Job 38:22

This is my parking spot at the Life Skills and Transition Center.  I remember God’s question to Job and wanted to say “yes I have.”  Then I looked at the word and it can mean “treasury”.  Have you entered the treasury of the snow has a different feel than storehouse for me.  A treasury is a place where something valuable is kept.  Looking at the context of Job 38 the idea of a treasure house of snow is that we can learn a valuable lesson in the snow itself.  Scientists have remarked about the endless variety of each crystal and that none are alike.  No two snowflakes are exactly the same.  Like the whole of creation snow is “fearfully and wonderfully made”.  Today we can make artificial snow and interestingly manmade snow has really bad looking crystals compared to the gorgeous diversity of the real stuff.
real thing
Man made
So what is the point?  People who live constantly with snow realize how infinitely variable it is and it is reflected in their language.  Folks who study such things have said that there is a huge number of words that the Inuit people have for snow.  Some claim hundreds and it has caused a debate that has gone on for a century.  “The problem is that words don’t merely match pre-existing things in the world. Rather, they shape and encapsulate ideas about things–how they are categorized (compare dog vs. canine), how we are interacting with them (compare sheep vs. mutton), how the word functions grammatically (compare the noun cow vs. the adjective bovine), and how we wish to represent our attitudes about them (compare critter vs. varmint). It was in connection with this point that discussion of Eskimo words for snow first arose (in the writings of two major 20th Century anthropological linguists, Franz Boas and Benjamin Lee Whorf). Unfortunately, their point has been pretty much missed by those who insist on counting.” (From Lexemes referring to snow and snow-related notions in Steven A. Jacobson’s (1984) Yup’ik Eskimo dictionary – by  Anthony C. Woodbury , University of Texas at Austin July 1991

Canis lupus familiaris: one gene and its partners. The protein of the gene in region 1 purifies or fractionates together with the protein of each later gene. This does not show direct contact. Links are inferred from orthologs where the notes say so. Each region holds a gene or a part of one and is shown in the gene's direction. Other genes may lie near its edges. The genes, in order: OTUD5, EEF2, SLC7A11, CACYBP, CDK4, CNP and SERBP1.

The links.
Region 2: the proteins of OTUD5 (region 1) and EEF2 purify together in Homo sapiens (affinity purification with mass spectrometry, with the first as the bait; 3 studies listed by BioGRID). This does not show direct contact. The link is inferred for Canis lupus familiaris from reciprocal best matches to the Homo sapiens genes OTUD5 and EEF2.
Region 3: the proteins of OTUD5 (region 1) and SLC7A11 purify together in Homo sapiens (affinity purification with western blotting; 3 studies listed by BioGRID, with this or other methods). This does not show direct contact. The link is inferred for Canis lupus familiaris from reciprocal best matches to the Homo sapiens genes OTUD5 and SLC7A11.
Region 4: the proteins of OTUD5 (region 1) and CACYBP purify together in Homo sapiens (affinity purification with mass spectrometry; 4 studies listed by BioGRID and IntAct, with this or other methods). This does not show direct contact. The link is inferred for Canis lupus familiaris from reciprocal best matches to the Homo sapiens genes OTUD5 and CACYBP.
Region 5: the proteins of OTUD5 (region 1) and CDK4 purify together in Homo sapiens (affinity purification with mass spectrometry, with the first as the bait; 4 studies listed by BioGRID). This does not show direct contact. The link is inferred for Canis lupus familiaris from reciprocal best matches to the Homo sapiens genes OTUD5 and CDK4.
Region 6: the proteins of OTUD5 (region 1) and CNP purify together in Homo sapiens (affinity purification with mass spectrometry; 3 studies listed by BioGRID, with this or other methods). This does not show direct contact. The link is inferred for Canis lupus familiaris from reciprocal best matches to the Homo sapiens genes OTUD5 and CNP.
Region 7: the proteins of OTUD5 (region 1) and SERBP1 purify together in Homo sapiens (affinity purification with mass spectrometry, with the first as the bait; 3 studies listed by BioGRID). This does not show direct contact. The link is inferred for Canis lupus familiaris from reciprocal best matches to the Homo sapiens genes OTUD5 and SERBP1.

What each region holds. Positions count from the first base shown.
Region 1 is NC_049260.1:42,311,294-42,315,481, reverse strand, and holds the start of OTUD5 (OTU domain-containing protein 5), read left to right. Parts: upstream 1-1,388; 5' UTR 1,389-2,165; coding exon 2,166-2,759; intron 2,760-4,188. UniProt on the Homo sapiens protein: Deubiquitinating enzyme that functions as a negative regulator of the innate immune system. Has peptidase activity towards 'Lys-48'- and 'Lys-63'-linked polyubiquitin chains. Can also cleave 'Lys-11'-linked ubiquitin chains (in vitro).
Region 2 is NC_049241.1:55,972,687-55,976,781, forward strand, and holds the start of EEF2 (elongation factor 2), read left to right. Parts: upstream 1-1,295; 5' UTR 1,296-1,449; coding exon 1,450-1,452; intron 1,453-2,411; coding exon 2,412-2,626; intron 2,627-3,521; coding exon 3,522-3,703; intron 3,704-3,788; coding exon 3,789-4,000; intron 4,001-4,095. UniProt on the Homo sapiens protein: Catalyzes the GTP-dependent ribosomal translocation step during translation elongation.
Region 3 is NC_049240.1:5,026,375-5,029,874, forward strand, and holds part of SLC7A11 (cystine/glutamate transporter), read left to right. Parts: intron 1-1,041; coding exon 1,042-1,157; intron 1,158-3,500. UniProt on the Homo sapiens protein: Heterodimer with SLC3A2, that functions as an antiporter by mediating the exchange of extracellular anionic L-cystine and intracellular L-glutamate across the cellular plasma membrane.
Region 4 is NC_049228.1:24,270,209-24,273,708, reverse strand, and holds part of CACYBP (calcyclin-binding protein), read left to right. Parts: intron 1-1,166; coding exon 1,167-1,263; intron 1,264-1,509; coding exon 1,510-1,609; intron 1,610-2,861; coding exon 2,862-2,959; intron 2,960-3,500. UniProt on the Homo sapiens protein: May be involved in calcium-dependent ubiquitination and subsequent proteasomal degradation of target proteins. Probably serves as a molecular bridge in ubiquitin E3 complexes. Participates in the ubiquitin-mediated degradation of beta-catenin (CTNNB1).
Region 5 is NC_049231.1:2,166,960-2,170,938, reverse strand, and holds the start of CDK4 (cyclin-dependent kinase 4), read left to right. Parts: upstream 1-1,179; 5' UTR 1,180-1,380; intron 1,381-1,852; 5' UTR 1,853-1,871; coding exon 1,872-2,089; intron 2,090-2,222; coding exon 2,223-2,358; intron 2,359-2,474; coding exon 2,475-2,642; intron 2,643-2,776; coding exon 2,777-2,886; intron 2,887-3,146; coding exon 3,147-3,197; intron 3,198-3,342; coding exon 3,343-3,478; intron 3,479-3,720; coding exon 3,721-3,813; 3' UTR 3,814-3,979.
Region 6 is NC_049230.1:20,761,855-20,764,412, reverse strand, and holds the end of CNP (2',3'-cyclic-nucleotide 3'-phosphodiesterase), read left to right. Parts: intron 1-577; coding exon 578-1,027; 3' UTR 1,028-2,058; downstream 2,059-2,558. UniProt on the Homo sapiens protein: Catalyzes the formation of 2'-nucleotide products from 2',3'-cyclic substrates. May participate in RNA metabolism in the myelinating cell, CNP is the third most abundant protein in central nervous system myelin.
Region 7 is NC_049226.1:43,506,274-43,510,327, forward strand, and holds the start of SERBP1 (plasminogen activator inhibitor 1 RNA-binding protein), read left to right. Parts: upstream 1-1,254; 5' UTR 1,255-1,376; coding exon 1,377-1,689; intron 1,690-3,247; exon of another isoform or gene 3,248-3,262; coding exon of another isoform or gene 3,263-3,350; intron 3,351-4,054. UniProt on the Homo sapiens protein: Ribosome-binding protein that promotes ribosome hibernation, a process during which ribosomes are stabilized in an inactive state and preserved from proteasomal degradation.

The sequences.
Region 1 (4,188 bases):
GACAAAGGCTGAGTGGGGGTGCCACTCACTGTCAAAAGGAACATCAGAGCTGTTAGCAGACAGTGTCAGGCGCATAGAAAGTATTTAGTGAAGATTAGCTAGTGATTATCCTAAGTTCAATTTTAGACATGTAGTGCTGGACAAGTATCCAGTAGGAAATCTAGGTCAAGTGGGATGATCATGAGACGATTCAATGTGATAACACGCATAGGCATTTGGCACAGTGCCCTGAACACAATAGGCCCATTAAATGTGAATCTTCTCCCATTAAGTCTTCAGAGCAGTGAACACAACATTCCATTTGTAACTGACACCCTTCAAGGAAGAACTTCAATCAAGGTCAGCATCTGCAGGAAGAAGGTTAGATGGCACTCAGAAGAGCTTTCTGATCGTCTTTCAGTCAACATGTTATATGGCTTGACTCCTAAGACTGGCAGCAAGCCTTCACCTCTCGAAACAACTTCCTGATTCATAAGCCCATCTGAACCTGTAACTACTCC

You might also want to look at the new definition of “snowflake” as related to college students today in any urban dictionary.
We search for words to describe things that we see and understand and we really struggle with things that are beyond us.  Paul in Romans says, “Oh, the depth of the riches of the wisdom and knowledge of God! How unsearchable his judgments, and his paths beyond tracing out!

So what is the point?  Well when it comes to really huge stuff like the universe – Job 38:31 or small stuff like snowflakes, God is God and you are not.

Or as Matthew Henry wrote in his commentary – For the humbling of Job, God here shows him his ignorance, even concerning the earth and the sea. As we cannot find fault with God’s work, so we need not fear concerning it. The works of his providence, as well as the work of creation, never can be broken; and the work of redemption is no less firm, of which Christ himself is both the Foundation and the Corner-stone. The church stands as firm as the earth.